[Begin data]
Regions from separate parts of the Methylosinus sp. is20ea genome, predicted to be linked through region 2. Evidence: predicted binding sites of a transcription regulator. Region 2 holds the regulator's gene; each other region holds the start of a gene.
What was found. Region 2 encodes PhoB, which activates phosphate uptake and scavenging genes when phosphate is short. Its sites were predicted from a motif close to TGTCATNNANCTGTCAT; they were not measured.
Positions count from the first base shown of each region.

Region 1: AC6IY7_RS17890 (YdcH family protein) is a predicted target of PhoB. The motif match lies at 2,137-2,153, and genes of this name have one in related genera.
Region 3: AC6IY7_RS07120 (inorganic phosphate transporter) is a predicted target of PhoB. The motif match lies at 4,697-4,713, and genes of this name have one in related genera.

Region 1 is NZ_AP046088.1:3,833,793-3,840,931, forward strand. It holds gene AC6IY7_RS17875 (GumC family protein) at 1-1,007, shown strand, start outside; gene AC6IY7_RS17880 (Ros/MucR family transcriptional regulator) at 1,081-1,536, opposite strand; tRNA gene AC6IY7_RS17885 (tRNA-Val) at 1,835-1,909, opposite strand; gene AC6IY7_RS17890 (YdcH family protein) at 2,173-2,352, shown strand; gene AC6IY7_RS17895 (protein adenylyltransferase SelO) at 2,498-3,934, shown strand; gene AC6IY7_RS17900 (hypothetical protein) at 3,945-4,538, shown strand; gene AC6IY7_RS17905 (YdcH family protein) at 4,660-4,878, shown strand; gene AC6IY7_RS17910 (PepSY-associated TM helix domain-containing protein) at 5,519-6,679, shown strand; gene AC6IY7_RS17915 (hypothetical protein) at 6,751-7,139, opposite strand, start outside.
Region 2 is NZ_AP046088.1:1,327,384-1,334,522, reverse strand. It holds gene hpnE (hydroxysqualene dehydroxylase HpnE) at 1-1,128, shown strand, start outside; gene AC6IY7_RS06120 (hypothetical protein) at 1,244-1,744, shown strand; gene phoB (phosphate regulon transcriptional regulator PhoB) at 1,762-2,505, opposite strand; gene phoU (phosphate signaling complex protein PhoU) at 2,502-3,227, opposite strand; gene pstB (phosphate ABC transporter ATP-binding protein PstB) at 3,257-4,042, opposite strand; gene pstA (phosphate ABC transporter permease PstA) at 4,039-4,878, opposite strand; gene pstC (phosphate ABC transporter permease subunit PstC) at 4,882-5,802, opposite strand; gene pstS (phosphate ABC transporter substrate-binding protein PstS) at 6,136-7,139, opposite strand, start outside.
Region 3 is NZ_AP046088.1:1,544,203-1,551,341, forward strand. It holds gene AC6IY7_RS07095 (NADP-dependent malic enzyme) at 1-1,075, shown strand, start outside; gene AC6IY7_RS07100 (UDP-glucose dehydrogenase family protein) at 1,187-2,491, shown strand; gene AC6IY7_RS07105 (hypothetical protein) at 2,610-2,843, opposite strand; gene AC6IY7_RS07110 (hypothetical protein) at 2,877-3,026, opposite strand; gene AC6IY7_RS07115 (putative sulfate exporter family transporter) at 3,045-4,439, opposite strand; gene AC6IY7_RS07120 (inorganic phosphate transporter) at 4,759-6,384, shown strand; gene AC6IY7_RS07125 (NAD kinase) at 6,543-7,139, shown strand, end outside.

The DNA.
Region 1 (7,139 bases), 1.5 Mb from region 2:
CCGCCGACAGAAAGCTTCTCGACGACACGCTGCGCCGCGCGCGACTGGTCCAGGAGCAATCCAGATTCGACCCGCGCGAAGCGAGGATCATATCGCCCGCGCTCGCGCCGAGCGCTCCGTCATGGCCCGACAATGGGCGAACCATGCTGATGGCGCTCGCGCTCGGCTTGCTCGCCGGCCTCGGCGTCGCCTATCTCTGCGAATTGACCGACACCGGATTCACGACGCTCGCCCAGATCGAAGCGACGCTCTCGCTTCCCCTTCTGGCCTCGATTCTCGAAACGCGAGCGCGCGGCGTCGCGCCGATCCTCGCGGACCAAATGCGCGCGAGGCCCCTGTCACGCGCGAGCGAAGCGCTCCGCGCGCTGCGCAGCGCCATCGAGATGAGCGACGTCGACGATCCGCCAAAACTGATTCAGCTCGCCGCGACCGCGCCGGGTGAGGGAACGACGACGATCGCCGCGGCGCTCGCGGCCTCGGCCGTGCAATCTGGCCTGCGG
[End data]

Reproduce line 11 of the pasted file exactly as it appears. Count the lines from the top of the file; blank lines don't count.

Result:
CCGCCGACAGAAAGCTTCTCGACGACACGCTGCGCCGCGCGCGACTGGTCCAGGAGCAATCCAGATTCGACCCGCGCGAAGCGAGGATCATATCGCCCGCGCTCGCGCCGAGCGCTCCGTCATGGCCCGACAATGGGCGAACCATGCTGATGGCGCTCGCGCTCGGCTTGCTCGCCGGCCTCGGCGTCGCCTATCTCTGCGAATTGACCGACACCGGATTCACGACGCTCGCCCAGATCGAAGCGACGCTCTCGCTTCCCCTTCTGGCCTCGATTCTCGAAACGCGAGCGCGCGGCGTCGCGCCGATCCTCGCGGACCAAATGCGCGCGAGGCCCCTGTCACGCGCGAGCGAAGCGCTCCGCGCGCTGCGCAGCGCCATCGAGATGAGCGACGTCGACGATCCGCCAAAACTGATTCAGCTCGCCGCGACCGCGCCGGGTGAGGGAACGACGACGATCGCCGCGGCGCTCGCGGCCTCGGCCGTGCAATCTGGCCTGCGG